Co-founded this year by husband and wife team, tech-expert and serial entrepreneur Dovev Goldstein and former business manager for food and pharma giants Rachel Yarcony-Goldstein, MyAir taps into a health trend that just so happens to have exploded during COVID-19.
Each year, 25% of the population suffer from depression or anxiety and up to 50% of chronic sick leaves are due to depression/anxiety, while about 50% of major depressions are untreated, and the cost of mood disorders and anxiety in the EU is about €170 billion per year, according to WHO Europe.
Now, funded with a $2m pre-seed investment from Tel-Aviv University Ventures, iAngels VC and Entrée Capital, MyAir’s founders have pooled together their expertise in health, food, business and technology to offer an app-connected personalised service offering proprietary herbal extract blends in snack bar format.
What's more, the selection of bars that each consumer receives is based on physiological and psychological data collected via an online questionnaire and health data tracked via smart watches.
Yarcony-Goldstein explains to NutraIngredients the user experience: "They enter our website, fill out our quick questionnaire, answer questions related to sleep, focus, mood, relaxation, muscle soreness etc, then our algorithm calculates the data, informs them of their two key stress responses and customises a combination of myAir bars to the consumer’s specific needs."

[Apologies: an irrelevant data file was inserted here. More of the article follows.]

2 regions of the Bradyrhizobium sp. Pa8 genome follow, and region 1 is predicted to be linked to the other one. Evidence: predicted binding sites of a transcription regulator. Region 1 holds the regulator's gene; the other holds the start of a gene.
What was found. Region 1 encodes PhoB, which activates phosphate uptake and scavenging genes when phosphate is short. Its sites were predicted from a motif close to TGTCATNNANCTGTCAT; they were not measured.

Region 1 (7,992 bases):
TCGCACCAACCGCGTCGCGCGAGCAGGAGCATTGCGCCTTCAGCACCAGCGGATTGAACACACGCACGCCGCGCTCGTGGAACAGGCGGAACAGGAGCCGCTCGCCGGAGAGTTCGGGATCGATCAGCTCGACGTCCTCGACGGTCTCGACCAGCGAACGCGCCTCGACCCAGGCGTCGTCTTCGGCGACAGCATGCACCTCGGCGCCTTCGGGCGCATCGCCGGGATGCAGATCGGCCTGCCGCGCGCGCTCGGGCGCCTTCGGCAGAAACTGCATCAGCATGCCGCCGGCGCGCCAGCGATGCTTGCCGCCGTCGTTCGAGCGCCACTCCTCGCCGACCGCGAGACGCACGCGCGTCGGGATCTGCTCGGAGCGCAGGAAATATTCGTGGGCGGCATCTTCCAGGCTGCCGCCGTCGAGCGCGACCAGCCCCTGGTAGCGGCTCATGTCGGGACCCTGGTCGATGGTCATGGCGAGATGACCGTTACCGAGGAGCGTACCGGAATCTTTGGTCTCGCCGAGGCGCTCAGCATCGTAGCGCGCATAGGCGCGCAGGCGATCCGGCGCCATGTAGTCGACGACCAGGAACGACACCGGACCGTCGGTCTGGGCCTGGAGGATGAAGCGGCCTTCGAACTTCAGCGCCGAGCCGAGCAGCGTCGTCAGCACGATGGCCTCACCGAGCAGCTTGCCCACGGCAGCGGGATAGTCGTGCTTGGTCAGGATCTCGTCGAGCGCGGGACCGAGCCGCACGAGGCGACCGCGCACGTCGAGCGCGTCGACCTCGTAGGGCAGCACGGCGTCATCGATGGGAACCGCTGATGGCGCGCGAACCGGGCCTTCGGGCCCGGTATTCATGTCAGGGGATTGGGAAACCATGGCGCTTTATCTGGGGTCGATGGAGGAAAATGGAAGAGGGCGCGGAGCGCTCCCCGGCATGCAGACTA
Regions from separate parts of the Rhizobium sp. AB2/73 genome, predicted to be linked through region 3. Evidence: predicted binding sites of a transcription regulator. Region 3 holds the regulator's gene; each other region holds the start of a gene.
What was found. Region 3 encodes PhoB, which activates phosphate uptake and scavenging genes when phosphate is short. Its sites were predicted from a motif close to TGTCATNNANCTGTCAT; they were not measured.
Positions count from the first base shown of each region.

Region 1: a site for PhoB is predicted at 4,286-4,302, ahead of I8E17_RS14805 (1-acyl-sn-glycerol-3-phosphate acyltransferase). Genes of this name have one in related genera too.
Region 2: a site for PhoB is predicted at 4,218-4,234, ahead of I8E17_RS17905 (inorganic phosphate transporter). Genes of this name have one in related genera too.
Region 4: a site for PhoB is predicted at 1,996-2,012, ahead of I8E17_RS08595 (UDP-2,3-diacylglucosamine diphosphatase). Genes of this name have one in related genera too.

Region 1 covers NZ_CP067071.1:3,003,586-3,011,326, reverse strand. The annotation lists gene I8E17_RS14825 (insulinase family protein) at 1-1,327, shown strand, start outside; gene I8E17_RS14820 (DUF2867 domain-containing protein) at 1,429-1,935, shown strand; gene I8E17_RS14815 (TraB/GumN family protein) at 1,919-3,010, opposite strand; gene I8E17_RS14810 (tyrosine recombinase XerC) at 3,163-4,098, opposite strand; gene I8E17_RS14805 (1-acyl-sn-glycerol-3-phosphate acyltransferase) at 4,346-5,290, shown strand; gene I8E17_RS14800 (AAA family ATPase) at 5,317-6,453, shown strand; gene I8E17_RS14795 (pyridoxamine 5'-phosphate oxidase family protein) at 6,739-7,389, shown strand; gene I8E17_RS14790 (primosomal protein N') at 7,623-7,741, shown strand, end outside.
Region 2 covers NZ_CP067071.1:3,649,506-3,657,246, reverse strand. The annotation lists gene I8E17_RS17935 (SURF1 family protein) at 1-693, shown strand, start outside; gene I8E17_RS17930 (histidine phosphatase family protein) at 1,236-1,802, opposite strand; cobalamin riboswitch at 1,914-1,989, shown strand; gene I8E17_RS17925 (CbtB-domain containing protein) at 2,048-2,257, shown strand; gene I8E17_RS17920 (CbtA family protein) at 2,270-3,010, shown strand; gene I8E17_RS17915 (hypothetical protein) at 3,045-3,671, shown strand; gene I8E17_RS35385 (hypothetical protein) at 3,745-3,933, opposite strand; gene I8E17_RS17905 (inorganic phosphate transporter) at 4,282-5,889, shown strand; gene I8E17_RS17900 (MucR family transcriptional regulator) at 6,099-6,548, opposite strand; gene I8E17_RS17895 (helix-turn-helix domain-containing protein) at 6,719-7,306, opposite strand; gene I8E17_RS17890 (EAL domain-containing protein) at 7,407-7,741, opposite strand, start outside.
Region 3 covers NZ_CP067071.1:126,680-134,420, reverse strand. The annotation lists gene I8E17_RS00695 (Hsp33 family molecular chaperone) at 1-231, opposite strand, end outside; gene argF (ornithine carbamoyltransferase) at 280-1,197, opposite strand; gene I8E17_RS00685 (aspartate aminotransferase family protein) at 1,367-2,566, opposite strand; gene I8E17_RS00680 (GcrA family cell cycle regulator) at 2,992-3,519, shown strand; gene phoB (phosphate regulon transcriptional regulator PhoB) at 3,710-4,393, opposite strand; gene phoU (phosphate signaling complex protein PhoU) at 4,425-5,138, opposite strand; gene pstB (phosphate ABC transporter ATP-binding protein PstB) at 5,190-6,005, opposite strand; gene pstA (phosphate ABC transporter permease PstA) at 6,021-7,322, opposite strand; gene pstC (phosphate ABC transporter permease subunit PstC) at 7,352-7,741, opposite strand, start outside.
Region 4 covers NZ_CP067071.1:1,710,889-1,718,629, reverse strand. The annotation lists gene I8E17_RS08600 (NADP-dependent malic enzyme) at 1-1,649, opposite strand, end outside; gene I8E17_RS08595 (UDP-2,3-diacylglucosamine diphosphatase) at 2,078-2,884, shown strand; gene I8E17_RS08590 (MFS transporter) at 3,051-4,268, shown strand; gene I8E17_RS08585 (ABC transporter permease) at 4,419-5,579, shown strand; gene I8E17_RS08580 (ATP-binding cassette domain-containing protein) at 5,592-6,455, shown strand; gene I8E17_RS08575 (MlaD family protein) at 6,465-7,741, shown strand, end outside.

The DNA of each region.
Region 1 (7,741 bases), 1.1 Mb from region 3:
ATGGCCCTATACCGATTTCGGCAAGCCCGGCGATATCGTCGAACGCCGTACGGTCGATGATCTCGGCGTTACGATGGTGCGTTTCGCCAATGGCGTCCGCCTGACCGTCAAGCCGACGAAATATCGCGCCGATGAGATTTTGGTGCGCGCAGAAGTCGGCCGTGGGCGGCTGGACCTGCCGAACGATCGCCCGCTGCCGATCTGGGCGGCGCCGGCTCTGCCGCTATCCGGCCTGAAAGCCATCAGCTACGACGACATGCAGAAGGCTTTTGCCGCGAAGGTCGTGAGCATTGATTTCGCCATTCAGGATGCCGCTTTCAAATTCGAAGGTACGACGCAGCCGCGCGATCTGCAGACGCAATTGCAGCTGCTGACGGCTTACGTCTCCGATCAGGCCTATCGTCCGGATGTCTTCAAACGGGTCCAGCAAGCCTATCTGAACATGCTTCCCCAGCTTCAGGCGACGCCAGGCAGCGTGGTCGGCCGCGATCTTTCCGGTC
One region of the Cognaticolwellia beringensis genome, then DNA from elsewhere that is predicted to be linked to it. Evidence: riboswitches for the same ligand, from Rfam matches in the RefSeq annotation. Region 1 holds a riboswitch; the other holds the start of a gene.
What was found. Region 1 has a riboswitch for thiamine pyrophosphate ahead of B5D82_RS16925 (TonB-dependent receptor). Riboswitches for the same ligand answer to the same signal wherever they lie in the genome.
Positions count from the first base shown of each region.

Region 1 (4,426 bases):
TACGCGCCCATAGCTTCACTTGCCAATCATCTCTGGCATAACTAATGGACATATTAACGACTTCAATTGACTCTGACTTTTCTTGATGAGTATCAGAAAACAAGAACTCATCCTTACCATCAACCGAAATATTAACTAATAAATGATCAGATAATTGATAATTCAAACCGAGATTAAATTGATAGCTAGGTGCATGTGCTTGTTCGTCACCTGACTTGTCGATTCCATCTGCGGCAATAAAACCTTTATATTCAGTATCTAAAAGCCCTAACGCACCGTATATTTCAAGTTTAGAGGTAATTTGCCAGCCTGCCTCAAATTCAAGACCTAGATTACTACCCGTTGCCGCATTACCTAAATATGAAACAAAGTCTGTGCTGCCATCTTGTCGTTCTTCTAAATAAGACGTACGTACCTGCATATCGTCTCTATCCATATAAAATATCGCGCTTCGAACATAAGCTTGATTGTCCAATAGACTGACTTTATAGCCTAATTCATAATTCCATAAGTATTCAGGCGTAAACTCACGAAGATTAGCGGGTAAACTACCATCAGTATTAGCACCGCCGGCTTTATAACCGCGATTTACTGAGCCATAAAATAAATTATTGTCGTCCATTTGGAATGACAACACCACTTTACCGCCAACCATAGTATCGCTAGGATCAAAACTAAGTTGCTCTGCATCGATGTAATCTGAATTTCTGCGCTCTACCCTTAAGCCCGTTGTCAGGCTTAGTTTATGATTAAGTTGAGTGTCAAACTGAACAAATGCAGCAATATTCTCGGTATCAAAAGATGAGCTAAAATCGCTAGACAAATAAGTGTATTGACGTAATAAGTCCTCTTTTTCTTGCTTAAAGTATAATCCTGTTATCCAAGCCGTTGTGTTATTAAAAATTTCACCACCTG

There are 12 different stress effects targeted by the bars and a huge range of functional ingredient combinations including: nuts and fruits, artichoke, green tea, passion flower, guarana, balm leaf, sage, hops, oats, valerian, rosemary, and others.
These are said to work synergistically to exert a specific stress-countering effect, be it to sharpen focus, revive energy, reduce anxiety, support relaxation or promote quality sleep.
"Each bar is developed with a blend specific to a certain stress effect, from calm and sleep, to energy and focus. The consumer receives their box of 20 bars with instructions on the best times to consume them. At the end of the month, they update us on their psychological and physical wellbeing and we send them another box tailored to their needs."
The health data is captured through the use of the consumers' wearable trackers. Although the majority of consumers may not own these at the moment, the founders are confident that these trackers are the way of the future. They say that California provides a view of the future as already 52% of the state's population wears a tracker.
Yarcony-Goldstein compares health data tracking to the proliferation of GPS trackers today.
“In the past we used to get everywhere without the use of GPS but now we rarely go anywhere without our GPS on our phone. The reason we do this is we know we can trust big data to get us to our location in the best way possible. I believe this is how we will look at health trackers in five to ten years.
"And digital health will be the way we prevent diseases and other health problems."
The bars are currently distributes to the US, with thousands of customers already subscribed, but the company will expand to Europe in the next six months.